EPA Environmental Technology Verification Program
for Source Water Protection
Thomas Stevens, Manager
Engineering and Research Services
National Sanitation Foundation International, Ann Arbor, MI
It is generally believed that objective, independently acquired, high quality performance data and operational information on new technologies will significantly facilitate the use, permitting, financing, export, purchase, and general marketplace acceptance of such technologies. The USEPA Environmental Technology Verification (ETV) program was established to provide such data and information to the customer groups in order to accelerate the real world implementation of improved technology. One of the pilot programs established by EPA includes Source Water Protection (SWP) technologies. NSF International was selected from an open solicitation to act as the EPA partner for the pilot.
The goal of the ETV program, and the SWP pilot, is to verify the environmental performance characteristics of commercial-ready technologies through the evaluation of objective and quality assured data, so that potential purchasers and permitters are provided with an independent and credible assessment of what they are buying and permitting. There are five critical elements to achieve this goal:
· Fairness - consistent testing available to all vendors of commercial-ready technologies within defined categories being evaluated.
· Objectivity - all ETV testing conducted by objective, third-party testing organizations having no financial or other interests in the technology.
· Technical soundness - standardized protocols and test plans, which are publicly available and reproducible at different testing locations, will be used for ETV SWP pilot testing.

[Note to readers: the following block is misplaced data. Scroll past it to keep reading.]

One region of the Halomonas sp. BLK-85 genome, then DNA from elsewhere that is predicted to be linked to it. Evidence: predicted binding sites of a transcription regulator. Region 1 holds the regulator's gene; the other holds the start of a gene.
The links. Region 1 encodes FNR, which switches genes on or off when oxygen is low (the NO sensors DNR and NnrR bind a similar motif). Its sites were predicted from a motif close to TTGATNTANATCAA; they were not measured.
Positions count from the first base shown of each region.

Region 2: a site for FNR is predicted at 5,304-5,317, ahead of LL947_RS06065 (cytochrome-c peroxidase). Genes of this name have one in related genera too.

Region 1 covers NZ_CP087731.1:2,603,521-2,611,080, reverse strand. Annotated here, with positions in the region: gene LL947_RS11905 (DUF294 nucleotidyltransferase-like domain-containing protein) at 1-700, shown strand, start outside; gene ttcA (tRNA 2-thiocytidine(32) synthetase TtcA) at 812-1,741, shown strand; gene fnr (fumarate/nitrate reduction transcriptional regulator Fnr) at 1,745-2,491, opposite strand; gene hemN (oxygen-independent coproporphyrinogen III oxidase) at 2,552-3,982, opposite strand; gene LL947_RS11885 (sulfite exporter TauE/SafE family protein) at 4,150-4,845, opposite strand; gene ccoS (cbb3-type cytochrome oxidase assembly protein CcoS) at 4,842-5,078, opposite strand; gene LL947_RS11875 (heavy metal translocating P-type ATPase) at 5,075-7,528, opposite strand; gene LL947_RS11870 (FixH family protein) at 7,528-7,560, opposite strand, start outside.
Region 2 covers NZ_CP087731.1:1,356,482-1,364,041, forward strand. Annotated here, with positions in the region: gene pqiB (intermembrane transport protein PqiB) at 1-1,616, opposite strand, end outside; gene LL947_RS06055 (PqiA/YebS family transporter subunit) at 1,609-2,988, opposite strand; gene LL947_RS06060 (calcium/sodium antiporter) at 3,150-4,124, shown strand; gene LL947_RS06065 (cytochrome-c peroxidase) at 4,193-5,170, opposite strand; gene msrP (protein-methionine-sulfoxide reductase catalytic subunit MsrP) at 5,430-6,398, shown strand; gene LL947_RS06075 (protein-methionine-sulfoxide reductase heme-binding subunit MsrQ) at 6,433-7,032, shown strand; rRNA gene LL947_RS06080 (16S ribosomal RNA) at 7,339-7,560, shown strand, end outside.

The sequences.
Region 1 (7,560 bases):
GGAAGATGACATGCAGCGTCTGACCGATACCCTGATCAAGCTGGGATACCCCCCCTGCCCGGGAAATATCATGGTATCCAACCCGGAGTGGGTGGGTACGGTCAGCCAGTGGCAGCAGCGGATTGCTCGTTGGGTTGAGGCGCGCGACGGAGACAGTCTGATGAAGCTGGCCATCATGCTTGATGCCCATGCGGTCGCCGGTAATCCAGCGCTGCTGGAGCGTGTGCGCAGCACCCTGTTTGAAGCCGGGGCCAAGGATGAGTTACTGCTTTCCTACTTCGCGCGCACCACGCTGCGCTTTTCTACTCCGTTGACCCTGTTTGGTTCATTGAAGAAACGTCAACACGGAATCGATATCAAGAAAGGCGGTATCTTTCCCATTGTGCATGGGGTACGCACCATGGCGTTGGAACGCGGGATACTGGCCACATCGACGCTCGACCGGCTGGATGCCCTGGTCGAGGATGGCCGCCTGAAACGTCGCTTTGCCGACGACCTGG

· Transparency - results of testing will be publicly available through published reports, and available on the ETV and NSF web sites.
· Quality - the ETV program and SWP pilot operate under quality management plans and through quality assurance/quality control procedures that assure reliable test results.
The Source Water Protection (SWP) pilot was established to provide verification of technologies that protect ground and surface waters from contamination that degrade the value of the water as a source for drinking water. The pilot is actively developing test plans and protocols for several different technology areas, including urban infrastructure rehabilitation technologies. Four specific infrastructure areas have been selected:
Coating materials for corrosion control
Grouts used for infiltration control
Pipe liner materials
Pipe bursting technologies
Protocols and test plans are developed to answer the questions users, purchasers or permitters of a technology would ask before making a decision on whether to use the technology. The protocols and test plans are developed by consultants contracted with the SWP pilot, with input from technical experts familiar with the technology. The documents are then made available for general stakeholder comment before being finalized. The efforts include:
These are materials, primarily paints or sealers, that provide for corrosion control, and are not intended to provide structural support. The pilot is building on the work completed by Dr. Vipu at the University of Houstons CIGMAT group. A draft test plan has been prepared and is under review. The basic issues the plan address include the ability of the coatings to adhere to concrete or brick surfaces when applied under wet or dry conditions. Evaluation of these issues will be by three different evaluations - a hydrostatic test, bonding test and chemical test. The hydrostatic test will demonstrate the ability of the coating to adhere to saturated concrete pipe, while the bonding test will determine the bonding strength of the materials to concrete pipe and clay bricks using tensile tests. The chemical test is completed by immersing coated concrete and brick samples in acid, with holidays (holes in the coating) to evaluate the coating adherence with chemical attack of the base material. The test duration is from three months to a year. Testing is expected to begin later this spring or summer.